Attention switches to Ascot following Marsha’s notable Guineas Festival win
Aidan O’Brien and Churchill may have dominated the headlines with Saturday’s Qipco 2,000 Guineas victory, but it was Sir Mark Prescott’s Marsha that made Newmarket’s major impression on the Rowley Mile.
Carrying a 7lb penalty as a result of her Group 1 success in last year’s Prix de l’Abbaye, the four-year-old became the first horse to win the Longholes Palace House Stakes since Lochsong 23 years ago.
It was a performance that firmly underlined the filly’s sprinting credentials, prompting bookmakers to slash her odds for the King’s Stand Stakes at Royal Ascot.
Asked what set Marsha — ridden by Luke Morris — apart from the rest of the field on Saturday, Prescott simply replied: “She goes very quick.”
He then elaborated: “She is very quick, very strong and very straightforward, and that makes her very easy to train.
“She has not worked with another horse all spring and Luke has not sat on her since she won the Abbaye, but he gets on so well with her.”
Meanwhile, three-year-old Churchill confirmed he is still the best horse of his age by giving O’Brien a record-breaking eighth 2,000 Guineas victory, while the much-fancied Newmarket horse Eminent finishing sixth for Marytn Meade.
Question marks still remain as to whether the Galileo colt possesses the stamina to step up four furlongs for the Derby, though his trainer was in bullish mood when pressed on the matter.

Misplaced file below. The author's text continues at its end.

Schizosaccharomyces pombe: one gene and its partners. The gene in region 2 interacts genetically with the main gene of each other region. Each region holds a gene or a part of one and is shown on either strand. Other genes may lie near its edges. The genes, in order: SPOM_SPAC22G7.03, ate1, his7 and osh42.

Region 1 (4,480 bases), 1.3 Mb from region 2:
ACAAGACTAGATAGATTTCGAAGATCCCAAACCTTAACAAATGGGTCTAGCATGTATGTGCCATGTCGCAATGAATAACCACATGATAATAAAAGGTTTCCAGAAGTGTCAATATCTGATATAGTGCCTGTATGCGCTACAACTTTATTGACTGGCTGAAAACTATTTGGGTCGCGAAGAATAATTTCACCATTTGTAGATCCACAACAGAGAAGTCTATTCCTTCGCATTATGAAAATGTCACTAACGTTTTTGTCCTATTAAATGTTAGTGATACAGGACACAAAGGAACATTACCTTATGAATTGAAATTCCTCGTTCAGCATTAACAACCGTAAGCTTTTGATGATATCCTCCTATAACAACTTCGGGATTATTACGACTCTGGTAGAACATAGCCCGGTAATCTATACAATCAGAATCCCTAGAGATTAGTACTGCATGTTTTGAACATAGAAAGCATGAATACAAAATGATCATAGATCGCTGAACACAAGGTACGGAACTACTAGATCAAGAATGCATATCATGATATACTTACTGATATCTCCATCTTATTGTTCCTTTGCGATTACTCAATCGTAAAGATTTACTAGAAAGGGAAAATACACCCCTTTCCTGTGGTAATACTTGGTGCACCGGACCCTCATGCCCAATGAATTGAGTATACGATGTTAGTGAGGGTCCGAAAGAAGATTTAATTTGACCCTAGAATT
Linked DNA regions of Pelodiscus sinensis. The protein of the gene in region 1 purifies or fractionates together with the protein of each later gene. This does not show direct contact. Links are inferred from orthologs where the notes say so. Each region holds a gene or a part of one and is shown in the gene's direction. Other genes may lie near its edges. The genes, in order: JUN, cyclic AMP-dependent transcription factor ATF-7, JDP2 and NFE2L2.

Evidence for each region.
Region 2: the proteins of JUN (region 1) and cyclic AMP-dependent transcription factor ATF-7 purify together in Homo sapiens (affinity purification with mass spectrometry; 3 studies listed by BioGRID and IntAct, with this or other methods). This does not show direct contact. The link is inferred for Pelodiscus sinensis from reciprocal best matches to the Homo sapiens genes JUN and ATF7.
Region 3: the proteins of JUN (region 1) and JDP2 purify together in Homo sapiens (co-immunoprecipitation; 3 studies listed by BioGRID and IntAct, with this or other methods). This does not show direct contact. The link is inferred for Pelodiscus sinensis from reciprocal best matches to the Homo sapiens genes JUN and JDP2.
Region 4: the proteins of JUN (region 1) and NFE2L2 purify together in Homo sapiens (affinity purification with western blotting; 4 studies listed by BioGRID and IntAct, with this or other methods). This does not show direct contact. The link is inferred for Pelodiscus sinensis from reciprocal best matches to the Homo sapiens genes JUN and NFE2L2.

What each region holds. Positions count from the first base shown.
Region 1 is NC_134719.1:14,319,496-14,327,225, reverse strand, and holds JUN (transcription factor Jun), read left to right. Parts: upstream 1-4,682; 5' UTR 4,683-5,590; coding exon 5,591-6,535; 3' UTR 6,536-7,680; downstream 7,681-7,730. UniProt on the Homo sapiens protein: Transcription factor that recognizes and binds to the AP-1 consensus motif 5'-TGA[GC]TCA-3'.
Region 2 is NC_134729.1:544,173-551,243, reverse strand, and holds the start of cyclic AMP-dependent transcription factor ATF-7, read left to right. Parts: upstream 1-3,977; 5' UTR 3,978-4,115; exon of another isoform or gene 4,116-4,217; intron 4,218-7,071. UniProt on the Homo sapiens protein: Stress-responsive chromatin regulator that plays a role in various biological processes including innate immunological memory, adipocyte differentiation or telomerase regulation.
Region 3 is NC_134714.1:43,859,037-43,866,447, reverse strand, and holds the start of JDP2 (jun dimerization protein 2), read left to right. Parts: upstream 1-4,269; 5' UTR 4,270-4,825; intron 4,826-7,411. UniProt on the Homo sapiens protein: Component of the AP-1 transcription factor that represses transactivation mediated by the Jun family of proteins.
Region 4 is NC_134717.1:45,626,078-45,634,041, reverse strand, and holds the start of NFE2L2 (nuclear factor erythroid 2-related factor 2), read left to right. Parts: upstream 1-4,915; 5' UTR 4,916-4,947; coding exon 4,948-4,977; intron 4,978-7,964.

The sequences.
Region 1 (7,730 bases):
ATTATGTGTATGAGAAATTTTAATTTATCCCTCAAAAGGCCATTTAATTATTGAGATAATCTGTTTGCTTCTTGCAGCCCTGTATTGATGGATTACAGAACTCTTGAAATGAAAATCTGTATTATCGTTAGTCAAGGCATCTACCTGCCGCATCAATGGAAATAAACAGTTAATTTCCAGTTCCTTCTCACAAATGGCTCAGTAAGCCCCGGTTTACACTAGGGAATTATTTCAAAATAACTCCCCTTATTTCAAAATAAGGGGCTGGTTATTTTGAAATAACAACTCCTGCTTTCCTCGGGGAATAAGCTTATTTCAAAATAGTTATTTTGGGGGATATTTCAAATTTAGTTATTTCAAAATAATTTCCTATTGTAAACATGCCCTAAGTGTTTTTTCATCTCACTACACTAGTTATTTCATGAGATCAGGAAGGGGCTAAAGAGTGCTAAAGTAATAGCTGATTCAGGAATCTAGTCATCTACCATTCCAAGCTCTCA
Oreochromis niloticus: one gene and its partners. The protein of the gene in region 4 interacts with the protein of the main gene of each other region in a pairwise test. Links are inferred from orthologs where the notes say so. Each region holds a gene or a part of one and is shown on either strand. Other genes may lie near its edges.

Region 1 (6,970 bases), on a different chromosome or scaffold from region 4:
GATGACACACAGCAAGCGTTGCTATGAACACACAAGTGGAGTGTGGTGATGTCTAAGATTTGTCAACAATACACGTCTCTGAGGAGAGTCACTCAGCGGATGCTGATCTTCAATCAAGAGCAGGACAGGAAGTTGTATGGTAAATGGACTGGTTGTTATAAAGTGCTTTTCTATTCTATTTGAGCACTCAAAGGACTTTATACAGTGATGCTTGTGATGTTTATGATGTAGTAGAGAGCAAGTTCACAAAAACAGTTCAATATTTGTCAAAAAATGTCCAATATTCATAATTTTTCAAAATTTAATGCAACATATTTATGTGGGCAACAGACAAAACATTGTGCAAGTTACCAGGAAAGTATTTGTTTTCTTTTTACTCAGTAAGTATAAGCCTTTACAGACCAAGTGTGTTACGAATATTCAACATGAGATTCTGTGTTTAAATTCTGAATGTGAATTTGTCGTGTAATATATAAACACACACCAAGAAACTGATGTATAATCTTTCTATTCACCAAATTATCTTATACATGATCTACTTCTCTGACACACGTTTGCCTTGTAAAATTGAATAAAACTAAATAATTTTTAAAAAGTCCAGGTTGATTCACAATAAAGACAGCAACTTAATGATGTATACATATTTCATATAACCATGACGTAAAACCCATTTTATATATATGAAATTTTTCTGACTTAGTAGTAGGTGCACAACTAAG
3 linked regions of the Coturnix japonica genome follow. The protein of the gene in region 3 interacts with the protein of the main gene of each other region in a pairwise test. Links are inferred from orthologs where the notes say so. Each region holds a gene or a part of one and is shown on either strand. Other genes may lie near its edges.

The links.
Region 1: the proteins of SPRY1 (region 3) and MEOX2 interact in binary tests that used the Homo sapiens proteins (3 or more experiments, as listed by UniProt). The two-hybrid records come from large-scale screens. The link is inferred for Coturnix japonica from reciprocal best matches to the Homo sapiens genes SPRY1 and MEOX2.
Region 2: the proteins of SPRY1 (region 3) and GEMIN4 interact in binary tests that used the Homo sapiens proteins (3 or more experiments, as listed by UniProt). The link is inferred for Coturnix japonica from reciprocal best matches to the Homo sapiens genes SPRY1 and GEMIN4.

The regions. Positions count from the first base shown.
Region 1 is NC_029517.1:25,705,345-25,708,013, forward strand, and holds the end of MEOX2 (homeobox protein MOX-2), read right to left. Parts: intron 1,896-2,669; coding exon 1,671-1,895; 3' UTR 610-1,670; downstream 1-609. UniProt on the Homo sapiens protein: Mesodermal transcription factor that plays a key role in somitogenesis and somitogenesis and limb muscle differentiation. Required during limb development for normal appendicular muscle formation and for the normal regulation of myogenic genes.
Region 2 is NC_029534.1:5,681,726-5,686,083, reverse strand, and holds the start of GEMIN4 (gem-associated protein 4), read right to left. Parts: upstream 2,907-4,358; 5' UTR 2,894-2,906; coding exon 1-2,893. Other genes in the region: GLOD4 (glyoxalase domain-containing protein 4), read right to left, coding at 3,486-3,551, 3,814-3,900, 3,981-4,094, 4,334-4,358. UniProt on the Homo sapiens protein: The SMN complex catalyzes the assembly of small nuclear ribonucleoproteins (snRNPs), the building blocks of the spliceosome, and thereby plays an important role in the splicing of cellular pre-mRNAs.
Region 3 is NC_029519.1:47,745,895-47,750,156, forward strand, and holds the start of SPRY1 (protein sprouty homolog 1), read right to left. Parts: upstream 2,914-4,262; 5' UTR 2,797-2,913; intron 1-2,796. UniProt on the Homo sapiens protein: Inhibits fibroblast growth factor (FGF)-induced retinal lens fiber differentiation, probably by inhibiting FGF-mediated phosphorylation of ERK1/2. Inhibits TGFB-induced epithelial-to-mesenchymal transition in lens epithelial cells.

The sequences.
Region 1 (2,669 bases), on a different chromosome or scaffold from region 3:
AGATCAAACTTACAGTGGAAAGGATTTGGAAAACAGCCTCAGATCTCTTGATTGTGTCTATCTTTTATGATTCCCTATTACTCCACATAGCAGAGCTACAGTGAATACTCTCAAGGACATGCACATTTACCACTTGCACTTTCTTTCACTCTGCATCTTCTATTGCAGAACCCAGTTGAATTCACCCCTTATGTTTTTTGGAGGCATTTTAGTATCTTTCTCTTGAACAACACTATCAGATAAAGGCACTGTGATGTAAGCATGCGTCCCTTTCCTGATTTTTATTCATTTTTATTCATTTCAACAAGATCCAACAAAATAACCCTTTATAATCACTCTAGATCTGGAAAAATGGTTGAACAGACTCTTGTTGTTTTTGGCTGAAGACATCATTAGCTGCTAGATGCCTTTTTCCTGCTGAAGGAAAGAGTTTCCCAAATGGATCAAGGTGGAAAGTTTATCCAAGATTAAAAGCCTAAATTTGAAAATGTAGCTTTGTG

“He is such a relaxed horse that I think he could get any trip you wanted and I have not seen many horses by Galileo not stay beyond a mile,” said O’Brien.
“He is so relaxed in his races that he could probably go as far as you want, and he is by a sire whose progeny generally stay very well.”
In addition to Marsha, further HQ success came courtesy of Playful Sound in the day’s opening Spring Lodge Handicap race.
The Sir Michael Stoute-trained filly held off a late challenge from Next Stage under William Buick’s guidance.
“That was very pleasing, she really wanted that and she has got a great attitude,” said Stoute.
Stoute’s other representative — second favourite Ballet Concerto — could only muster a fifth-place finish, with jockey Ryan Moore later confirming the ground was too fast.
That proved to be one of the only blots on Moore’s copybook as he rode three of the seven winners.
Moore was onboard Churchill, as well as Seventh Heaven in the Dunaden Jockey Club Stakes and Permian in the Havana Gold Stakes.
The day-ending Qipco Racing Welfare Handicap Stakes went the way of Newmarket trainer Michael Bell’s Ronald R, who won by a nose from Son Of The Stars.